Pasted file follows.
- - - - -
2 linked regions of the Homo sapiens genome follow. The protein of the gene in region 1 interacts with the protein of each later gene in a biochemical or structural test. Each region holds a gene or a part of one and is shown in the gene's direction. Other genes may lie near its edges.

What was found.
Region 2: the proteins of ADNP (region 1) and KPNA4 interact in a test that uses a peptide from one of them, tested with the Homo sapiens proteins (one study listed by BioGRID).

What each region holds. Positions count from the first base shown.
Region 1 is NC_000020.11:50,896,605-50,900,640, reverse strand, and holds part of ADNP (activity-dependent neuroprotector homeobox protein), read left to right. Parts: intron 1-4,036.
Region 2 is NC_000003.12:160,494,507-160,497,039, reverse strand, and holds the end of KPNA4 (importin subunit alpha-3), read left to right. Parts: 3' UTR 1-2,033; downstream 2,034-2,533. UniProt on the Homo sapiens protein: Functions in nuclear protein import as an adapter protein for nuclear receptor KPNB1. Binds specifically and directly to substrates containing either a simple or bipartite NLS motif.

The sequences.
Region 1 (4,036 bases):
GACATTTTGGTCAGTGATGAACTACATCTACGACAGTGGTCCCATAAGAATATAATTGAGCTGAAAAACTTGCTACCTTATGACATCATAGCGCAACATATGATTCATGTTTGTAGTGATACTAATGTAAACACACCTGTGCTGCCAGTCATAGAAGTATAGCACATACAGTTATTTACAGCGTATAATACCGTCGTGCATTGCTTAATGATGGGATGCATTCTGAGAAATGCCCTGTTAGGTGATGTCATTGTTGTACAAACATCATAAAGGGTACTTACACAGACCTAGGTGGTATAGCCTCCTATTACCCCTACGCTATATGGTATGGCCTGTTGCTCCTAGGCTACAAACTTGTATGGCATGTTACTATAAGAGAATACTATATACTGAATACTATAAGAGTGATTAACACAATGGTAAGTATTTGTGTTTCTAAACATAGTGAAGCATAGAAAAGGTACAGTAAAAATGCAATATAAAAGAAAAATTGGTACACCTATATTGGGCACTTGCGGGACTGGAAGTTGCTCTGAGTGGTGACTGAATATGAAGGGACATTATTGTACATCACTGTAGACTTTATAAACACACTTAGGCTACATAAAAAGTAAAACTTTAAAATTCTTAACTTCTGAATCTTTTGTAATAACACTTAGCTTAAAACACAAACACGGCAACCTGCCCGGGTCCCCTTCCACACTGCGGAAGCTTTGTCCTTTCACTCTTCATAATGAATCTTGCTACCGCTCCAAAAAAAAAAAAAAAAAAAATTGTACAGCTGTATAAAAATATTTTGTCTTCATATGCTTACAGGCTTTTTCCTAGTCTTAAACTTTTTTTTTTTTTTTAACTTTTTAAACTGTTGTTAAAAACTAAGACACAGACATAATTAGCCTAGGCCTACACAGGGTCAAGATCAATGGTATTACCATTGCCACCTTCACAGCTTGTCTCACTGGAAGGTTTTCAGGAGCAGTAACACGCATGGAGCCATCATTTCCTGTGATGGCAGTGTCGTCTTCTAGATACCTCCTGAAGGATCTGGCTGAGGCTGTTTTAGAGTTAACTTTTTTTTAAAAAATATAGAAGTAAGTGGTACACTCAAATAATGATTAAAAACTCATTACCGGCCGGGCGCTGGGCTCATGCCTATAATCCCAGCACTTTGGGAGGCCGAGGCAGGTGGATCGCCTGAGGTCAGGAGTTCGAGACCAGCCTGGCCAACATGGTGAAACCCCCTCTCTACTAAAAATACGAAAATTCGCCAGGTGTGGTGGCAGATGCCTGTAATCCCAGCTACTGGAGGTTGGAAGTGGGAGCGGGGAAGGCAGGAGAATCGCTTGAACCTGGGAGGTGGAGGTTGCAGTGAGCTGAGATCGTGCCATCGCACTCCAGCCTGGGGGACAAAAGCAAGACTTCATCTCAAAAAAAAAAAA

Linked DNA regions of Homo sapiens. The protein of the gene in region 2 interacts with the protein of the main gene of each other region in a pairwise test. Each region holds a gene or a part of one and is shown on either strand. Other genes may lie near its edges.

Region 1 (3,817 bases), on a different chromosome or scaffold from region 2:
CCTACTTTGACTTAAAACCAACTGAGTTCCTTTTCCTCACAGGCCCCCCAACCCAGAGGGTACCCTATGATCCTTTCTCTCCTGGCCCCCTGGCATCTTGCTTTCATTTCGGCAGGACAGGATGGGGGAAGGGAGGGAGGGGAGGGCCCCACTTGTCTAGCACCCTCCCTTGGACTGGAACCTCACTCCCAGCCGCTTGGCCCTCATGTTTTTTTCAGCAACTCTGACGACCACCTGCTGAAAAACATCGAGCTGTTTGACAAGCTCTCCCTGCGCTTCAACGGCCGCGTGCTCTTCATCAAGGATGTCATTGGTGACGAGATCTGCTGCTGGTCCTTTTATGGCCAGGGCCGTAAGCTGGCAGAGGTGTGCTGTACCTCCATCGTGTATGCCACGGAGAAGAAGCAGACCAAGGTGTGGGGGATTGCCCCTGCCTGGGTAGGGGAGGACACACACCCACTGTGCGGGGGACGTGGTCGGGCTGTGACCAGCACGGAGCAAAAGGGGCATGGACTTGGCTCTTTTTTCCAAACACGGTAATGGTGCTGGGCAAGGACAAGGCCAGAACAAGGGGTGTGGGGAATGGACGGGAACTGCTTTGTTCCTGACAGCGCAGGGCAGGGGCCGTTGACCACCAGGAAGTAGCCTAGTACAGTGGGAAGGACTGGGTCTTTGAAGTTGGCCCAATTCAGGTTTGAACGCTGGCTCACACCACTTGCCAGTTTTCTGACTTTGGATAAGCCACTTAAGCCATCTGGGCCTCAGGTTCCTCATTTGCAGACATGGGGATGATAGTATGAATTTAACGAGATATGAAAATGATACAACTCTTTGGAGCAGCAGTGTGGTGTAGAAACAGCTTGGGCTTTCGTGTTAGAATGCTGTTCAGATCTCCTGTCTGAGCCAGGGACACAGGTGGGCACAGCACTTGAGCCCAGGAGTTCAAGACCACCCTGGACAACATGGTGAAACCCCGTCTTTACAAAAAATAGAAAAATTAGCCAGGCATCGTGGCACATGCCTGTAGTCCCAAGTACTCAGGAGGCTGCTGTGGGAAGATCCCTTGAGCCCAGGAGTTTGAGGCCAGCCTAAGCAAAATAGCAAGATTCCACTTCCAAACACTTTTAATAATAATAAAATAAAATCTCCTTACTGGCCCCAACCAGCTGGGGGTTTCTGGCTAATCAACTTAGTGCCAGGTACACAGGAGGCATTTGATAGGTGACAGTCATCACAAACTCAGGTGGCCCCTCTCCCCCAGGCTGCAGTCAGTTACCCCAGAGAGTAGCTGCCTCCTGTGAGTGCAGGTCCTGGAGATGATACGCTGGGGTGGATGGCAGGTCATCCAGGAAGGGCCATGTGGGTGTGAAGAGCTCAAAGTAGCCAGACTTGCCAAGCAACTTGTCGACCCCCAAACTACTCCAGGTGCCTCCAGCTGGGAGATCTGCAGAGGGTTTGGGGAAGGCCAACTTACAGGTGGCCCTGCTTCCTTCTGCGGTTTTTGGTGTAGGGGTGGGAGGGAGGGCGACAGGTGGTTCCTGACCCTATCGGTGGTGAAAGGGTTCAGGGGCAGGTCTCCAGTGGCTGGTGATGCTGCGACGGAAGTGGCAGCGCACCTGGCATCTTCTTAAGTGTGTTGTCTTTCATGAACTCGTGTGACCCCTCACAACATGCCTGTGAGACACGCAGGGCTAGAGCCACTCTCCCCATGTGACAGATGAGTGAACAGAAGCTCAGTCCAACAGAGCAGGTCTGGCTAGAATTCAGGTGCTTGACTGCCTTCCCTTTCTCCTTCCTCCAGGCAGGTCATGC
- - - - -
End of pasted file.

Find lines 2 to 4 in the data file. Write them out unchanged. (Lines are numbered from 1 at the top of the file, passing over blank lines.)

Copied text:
What was found.
Region 2: the proteins of ADNP (region 1) and KPNA4 interact in a test that uses a peptide from one of them, tested with the Homo sapiens proteins (one study listed by BioGRID).

What each region holds. Positions count from the first base shown.